OSHA Requesting More Enforcement Power

WASHINGTON — Assistant Secretary of Labor for the Occupational Safety and Health Administration Dr. David Michaels testified before the U.S. House of Representatives Education and Labor Committee’s Subcommittee on Workforce Protections. Michaels shared the U.S. Department of Labor’s views on the Protecting America’s Workers Act (PAWA), particularly the issue of enhanced penalties.

“Most employers want to do the right thing. But many others will only comply with OSHA rules if there are strong incentives to do so. OSHA’s current penalties are often not large enough to provide adequate incentives, and we are very low in comparison with those of other public health agencies,” said Michaels. “Clearly, OSHA can never put a price on a worker’s life. It is vital that OSHA be empowered to send a stronger message, especially when a life is needlessly lost.”

PAWA would improve the OSH Act by raising penalties for violations of the law, strengthening workers’ voices in the workplace, expanding the rights of victims and their families, expanding OSHA coverage to public employees, and requiring the abatement of serious, willful and repeat hazards during the citation contest period.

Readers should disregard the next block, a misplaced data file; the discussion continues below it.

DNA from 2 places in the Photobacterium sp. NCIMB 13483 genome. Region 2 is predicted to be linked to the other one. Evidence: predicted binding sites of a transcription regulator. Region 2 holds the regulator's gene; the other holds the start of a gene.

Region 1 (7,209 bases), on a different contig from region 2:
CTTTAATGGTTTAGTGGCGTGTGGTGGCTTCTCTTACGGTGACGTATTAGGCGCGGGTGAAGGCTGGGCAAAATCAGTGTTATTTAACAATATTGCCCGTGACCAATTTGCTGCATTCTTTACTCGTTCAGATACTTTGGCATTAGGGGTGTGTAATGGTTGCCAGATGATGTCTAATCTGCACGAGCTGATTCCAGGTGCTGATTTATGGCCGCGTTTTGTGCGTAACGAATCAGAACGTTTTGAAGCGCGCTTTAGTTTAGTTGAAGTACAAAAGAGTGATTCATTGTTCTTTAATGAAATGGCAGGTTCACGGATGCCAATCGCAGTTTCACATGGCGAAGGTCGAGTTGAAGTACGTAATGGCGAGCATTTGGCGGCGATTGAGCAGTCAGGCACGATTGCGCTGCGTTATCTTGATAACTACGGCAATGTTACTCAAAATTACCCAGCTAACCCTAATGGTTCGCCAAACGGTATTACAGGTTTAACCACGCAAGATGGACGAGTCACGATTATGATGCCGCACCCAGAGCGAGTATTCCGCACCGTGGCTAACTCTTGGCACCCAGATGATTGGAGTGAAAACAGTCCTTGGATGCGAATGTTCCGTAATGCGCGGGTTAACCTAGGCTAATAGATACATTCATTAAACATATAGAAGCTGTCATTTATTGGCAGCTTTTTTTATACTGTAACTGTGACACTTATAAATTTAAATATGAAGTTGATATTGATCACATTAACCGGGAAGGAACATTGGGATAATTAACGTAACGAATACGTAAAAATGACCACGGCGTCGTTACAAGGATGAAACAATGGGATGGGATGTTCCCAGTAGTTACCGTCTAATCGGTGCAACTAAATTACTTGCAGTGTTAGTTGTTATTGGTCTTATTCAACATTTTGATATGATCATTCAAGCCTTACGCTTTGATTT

The legislation will also subject employers who knowingly put their workers in harm’s way, that results in a fatality or serious injury, to felony prosecution and prison time, equivalent to other federal laws, such as the penalties environmental cases.

“Adding felony provisions to the OSH Act, as proposed, would provide important tools to prosecute those employers who expose their workers to the risk of death or serious injury, whether charged in conjunction with environmental crimes or charged alone,” said John Cruden, the Deputy Assistant Attorney General for the Environmental and Natural Resources Division. Click to read the full transcript.

Looks like OSHA is gearing up for a busy year!  With new laws regarding ergonomics as well as increasing their enforcement power.  Stay tuned for more information about OSHA and changes.